Right Against Self-Incrimination - The defendant has the right to remain silent, to prevent self-incrimination, and the right to testify on their own behalf.
Right to Produce Evidence - The defendant has the right to present evidence and to have the court issue a subpoena to bring into court all witnesses and evidence favorable to them, at no cost to them.
When is an arrest warrant issued?
Usually, a warrant is required before you can be taken into custody from within your home. But you can be arrested at home without a warrant if fast action is needed to prevent you from escaping, destroying evidence, endangering someone's life or seriously damaging property. An arrest warrant must be signed by a magistrate or judge, who must have good reason to believe that you committed a crime.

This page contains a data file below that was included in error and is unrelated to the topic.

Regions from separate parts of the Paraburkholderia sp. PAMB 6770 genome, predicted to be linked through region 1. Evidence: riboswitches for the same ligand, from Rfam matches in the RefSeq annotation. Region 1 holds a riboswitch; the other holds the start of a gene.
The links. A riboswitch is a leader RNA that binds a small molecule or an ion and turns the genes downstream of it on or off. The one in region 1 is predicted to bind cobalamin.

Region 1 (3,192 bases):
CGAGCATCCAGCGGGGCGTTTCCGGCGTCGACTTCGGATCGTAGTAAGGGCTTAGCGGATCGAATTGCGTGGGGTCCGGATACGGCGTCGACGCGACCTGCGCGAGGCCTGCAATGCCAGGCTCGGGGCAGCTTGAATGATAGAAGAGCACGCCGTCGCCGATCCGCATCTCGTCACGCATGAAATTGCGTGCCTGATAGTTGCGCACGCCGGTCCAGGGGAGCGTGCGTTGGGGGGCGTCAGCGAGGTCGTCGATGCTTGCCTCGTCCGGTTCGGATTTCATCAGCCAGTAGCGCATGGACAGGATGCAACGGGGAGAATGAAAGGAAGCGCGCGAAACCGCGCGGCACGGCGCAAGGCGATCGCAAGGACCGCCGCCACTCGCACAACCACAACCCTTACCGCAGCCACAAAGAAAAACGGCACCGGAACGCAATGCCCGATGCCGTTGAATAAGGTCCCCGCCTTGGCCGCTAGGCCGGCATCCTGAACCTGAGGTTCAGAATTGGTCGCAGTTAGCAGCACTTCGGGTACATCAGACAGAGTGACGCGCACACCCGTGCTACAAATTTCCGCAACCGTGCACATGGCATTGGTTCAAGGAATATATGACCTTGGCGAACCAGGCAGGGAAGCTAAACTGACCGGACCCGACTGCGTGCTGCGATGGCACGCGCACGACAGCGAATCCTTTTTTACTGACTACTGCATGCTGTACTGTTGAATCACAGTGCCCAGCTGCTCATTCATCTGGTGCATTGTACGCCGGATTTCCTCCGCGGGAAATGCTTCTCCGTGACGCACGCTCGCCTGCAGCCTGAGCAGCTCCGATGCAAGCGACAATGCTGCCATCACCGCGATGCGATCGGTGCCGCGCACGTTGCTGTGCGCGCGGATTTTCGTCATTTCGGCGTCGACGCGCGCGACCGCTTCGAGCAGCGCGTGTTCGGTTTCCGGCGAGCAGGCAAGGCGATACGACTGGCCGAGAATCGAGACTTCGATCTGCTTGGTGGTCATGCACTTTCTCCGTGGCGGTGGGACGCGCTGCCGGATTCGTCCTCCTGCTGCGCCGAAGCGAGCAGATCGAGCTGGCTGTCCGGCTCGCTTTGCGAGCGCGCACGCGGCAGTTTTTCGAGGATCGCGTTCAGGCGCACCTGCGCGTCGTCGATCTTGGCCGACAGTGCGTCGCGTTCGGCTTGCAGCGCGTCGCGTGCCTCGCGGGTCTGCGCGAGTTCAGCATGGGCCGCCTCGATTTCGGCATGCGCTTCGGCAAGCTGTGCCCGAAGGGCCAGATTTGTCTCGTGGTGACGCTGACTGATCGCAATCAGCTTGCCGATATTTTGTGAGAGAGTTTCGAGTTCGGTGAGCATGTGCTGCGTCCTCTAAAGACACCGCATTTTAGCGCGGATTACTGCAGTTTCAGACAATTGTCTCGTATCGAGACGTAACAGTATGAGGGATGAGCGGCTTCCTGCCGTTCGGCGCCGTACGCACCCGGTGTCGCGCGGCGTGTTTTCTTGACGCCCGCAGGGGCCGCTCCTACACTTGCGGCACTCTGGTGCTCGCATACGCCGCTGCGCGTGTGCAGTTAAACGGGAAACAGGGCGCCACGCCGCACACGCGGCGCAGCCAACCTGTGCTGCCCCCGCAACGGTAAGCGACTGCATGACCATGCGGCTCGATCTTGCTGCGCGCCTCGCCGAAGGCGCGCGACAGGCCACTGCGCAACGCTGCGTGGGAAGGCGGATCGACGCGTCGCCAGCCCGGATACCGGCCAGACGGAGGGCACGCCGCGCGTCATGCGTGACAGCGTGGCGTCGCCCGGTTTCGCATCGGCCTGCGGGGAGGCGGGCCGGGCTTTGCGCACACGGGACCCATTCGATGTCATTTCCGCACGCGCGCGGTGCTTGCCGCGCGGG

Once an arrest warrant is issued, any law enforcement officer in the state can arrest you even if the officer does not have a copy of the warrant. Generally, there is no time limit on using a warrant to make an arrest.
Before entering your home, a law enforcement officer must knock, identify him or herself and tell you that you're going to be arrested. If you refuse to open the door or if there's another good reason the officer can break in through a door or window.
If the police have an arrest warrant, you should be allowed to see it. If they don't have the warrant with them, you should be allowed to see it as soon as is practical.
The police may search the area within your reach. If you are arrested outdoors, they may not search your home or car.
Resisting an arrest or detention is a crime. If you resist arrest, you can be charged with a misdemeanor or felony in addition to the crime for which you are being arrested. If you resist, an officer can use force to overcome your resistance or prevent your escape. The officer can even use deadly force if it appears you will use force to cause great bodily injury.
When can I be released after I am arrested?